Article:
Assessing the state of the climate and how it is changing over time requires accurate, reliable data with widespread geographic coverage over long periods of time. Decision makers also require accessible, transparent information about the provenance of the data.
NCICS is supporting two important efforts to better meet those needs by providing a more robust global temperature record: the International Surface Temperature Initiative (ISTI) and the development of a new version of NOAA’s Global Historical Climatology Network–Monthly (GHCN-M) land surface temperature record.
The International Surface Temperature Initiative
The International Surface Temperature Initiative, developed in 2010, has been working to construct a new merged monthly land surface temperature databank.
Three years in the making and derived from more than 32,000 stations—some with data going back 300 years—the first version of the new databank was released in June of 2014. It provides an improved picture of how land surface temperatures have evolved over decades and centuries. The databank is hosted here at NOAA’s National Centers for Environmental Information, is freely available along with the code used to generate the “Stage 3” merged product.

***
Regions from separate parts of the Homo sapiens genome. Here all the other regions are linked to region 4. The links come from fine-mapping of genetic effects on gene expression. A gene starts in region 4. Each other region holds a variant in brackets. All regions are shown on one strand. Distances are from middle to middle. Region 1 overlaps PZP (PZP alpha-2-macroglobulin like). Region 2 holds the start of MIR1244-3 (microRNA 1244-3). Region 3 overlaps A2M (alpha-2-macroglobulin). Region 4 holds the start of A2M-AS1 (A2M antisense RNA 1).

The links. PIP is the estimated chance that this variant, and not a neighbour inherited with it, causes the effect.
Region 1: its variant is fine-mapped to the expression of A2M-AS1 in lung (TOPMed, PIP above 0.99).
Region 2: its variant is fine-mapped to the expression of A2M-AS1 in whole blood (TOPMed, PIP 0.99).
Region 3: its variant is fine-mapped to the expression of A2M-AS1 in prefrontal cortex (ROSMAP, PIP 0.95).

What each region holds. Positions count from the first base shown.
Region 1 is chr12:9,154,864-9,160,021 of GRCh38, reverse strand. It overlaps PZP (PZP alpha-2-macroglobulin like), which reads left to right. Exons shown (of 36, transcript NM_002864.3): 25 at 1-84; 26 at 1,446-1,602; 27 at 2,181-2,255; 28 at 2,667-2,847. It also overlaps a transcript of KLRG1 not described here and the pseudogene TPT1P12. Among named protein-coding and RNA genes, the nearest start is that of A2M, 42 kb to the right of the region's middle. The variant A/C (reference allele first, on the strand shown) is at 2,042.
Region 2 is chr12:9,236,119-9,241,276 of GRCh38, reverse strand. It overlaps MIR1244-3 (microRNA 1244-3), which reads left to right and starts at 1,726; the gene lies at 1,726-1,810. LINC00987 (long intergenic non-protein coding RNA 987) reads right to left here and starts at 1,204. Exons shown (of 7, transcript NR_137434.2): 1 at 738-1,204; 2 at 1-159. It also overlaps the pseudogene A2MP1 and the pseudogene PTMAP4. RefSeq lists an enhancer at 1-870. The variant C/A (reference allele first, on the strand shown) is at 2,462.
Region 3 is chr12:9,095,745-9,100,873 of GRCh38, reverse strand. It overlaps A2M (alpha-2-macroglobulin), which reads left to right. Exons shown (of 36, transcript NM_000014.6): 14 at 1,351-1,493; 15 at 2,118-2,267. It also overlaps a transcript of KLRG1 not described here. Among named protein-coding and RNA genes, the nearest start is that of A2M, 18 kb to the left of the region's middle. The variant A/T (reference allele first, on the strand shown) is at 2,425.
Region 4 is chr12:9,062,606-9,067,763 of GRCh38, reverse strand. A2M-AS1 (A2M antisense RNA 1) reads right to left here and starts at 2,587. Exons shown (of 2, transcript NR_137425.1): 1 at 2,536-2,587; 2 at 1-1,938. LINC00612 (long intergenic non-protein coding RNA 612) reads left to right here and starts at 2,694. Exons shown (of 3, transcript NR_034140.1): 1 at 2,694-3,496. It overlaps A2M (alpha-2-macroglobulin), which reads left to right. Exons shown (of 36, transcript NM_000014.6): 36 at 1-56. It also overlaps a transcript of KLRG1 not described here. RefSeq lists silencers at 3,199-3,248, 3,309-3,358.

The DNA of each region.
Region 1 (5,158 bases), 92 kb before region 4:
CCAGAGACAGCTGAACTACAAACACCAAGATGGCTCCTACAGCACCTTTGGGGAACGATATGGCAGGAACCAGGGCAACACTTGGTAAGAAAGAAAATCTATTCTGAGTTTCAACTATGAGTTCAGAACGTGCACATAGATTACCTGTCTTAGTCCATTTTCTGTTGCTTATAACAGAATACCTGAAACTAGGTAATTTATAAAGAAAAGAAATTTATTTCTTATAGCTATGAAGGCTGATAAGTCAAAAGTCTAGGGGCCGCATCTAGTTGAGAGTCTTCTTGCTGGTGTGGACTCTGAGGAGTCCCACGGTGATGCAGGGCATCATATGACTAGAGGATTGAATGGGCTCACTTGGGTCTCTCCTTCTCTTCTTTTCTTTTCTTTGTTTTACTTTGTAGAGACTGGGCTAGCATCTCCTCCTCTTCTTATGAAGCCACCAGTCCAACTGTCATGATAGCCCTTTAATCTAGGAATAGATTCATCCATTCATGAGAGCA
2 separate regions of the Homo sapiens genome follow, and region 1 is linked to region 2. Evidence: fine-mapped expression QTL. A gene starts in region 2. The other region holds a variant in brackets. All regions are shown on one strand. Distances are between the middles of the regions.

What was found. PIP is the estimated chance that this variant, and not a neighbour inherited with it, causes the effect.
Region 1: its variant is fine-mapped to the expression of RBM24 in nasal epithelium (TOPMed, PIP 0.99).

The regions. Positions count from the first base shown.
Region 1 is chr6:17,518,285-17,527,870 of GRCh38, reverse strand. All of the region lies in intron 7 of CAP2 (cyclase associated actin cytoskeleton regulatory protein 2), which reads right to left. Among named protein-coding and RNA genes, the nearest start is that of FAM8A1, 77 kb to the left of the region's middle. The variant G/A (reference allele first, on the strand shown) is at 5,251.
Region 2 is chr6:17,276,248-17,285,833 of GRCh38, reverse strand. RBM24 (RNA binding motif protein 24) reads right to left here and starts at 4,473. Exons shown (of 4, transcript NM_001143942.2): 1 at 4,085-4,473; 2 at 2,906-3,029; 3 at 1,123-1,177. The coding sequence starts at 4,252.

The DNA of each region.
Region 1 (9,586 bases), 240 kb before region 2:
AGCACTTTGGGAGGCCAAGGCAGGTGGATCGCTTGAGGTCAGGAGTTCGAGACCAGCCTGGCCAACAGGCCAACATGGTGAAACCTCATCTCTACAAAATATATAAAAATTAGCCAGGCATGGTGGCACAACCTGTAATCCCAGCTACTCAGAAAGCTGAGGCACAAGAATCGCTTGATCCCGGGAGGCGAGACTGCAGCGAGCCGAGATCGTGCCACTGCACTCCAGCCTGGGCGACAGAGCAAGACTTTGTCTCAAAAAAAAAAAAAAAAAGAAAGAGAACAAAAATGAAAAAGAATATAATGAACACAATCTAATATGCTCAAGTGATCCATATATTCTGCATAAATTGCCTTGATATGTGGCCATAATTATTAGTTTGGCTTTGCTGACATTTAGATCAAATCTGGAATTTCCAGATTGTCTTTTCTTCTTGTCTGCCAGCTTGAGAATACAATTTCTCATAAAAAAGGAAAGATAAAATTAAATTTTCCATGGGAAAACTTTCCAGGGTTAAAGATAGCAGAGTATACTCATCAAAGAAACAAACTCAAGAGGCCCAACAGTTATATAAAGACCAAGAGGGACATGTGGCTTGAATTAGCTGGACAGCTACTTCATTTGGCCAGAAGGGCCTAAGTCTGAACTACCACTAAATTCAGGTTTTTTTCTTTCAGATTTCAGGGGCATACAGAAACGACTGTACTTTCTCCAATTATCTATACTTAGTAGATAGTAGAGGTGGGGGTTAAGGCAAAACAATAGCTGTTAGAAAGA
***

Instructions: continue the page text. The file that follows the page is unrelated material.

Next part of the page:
NCICS’s Jared Rennie was lead author on an article in Geoscience Data Journal describing the new databank. Jared also authored a guest post on RealClimate.org describing the ISTI databank
Efforts are underway to continue expanding the number of data sources, provide products at higher time-resolutions, and to develop methods for benchmarking the data. An updated Version 1.1.0 was released in October 2015.
GHCN-M Version 4
Jared is also working on the new “Version 4” of NOAA’s Global Historical Climatology Network–Monthly, which will be based on the ISTI databank. In addition to benefiting from significantly expanded coverage, GHCN-M v4 uses updated ingest and quality control procedures and an improved algorithm for removing non-climatic influences in the data.
In October of 2015, GHCN-M version 4 was released as a public beta (known as v4.b.1). Changes based on user feedback are being incorporated into the processes, and work is underway to finalize the operational structure, provide documentation on the product, and produce a journal article that will be published along with the official data release.